By SHEBA SETHI, ERIN THOMPSON and AMANDA VENDER
The contamination of thousands of peanut products that sickened 600 people and killed at least nine in recent months has led many people to question the safety of the food we eat. But the food safety problem isn’t just about peanuts. In the last several years, foods such as peppers, meat and milk have also been recalled due to contamination from harmful substances. Every year, 76 million people in the U.S. are made sick and 5,000 die from eating contaminated food, according to the Centers for Disease Control and Prevention.
Many different federal, state and local agencies are responsible for overseeing food safety. Because so many agencies are involved, this system makes it hard to regulate foods. In addition, many of the agencies that are supposed to keep our food safe often rely on the food processing companies to test their own products rather than send an outside inspector.
In the case of the peanut contamination, the U.S. Food and Drug Administration (FDA) found that the Peanut Corporation of America knew about its contaminated products, but shipped the food for sale anyway.
“It’s time for Congress to fix FDA’s broken food safety system,” said Wenonah Hauter, Executive Director of the nonprofit consumer organization Food and Water Watch. Her organization is advocating for a bill in Congress called the Food Safety Modernization Act that would give the government more power to inspect food plants and make sure they are safe.
What’s Wrong With Our Food?
January 2009: Two studies found mercury in high-fructose corn syrup, a sweetener made from corn used in many food products including soda pop, cereal and cookies. Mercury is a toxic substance that should not be ingested because it causes harm to body organs and the immune system.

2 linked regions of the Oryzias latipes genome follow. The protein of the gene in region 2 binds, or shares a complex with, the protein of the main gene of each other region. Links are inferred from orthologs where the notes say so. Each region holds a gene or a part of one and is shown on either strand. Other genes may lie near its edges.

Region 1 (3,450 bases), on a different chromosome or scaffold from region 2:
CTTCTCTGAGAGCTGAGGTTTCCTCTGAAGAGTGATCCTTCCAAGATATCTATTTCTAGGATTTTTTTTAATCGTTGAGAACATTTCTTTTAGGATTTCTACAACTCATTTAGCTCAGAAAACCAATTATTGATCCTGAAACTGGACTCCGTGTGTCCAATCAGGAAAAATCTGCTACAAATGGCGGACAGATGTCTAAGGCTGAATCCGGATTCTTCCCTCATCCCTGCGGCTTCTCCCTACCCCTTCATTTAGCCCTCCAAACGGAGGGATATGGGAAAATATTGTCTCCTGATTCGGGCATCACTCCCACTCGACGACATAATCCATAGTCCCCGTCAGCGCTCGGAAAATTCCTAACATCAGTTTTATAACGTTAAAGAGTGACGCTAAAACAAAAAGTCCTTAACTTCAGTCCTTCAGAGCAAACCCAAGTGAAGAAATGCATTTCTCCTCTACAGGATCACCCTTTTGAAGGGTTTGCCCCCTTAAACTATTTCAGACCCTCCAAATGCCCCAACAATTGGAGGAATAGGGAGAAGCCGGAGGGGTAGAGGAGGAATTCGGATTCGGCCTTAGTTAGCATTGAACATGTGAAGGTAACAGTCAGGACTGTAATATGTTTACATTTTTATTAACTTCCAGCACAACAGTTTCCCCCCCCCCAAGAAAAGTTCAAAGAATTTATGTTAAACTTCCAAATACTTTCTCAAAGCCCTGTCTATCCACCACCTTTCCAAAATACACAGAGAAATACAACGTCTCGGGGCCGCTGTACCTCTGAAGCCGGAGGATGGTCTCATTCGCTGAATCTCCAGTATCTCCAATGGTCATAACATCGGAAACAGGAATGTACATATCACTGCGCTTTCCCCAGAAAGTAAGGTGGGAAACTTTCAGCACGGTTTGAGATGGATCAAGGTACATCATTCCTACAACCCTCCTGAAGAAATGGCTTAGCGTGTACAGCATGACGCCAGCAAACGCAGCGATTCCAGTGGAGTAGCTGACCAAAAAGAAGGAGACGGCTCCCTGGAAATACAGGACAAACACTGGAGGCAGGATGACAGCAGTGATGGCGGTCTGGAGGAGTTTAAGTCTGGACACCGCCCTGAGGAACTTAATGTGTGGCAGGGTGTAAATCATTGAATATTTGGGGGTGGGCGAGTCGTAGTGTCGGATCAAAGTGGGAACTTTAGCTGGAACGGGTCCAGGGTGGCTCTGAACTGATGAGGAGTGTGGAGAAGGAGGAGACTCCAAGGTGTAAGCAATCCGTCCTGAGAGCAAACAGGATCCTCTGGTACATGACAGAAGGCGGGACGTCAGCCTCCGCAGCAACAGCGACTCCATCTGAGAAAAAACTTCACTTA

July 2008: Jalapeño and Serrano peppers grown in Mexico were identified as the source of a salmonella bacteria outbreak. At least 1,200 people fell ill, with 229 reported hospitalizations and two deaths.
January 2009: The U.S. Food and Drug Administration identified products from a peanut processing plant in Georgia as the source of a salmonella bacteria outbreak. The contaminated peanut products killed nine people and hospitalized 600.
October 2008: Baby formula and some products containing milk were recalled from stores around the world after melamine, a poisonous chemical, was found in Chinese milk products. Melamine had been illegally added to diluted milk products to raise their protein content. In China, at least six babies died and 300,000 became sick by the contamination.
February 2008: A southern Californian meat-packing company voluntarily recalled 143 million pounds of raw and frozen beef products. The meat was recalled after animal rights’ activists released video showing sick animals that were unable to walk being abused and slaughtered for meat.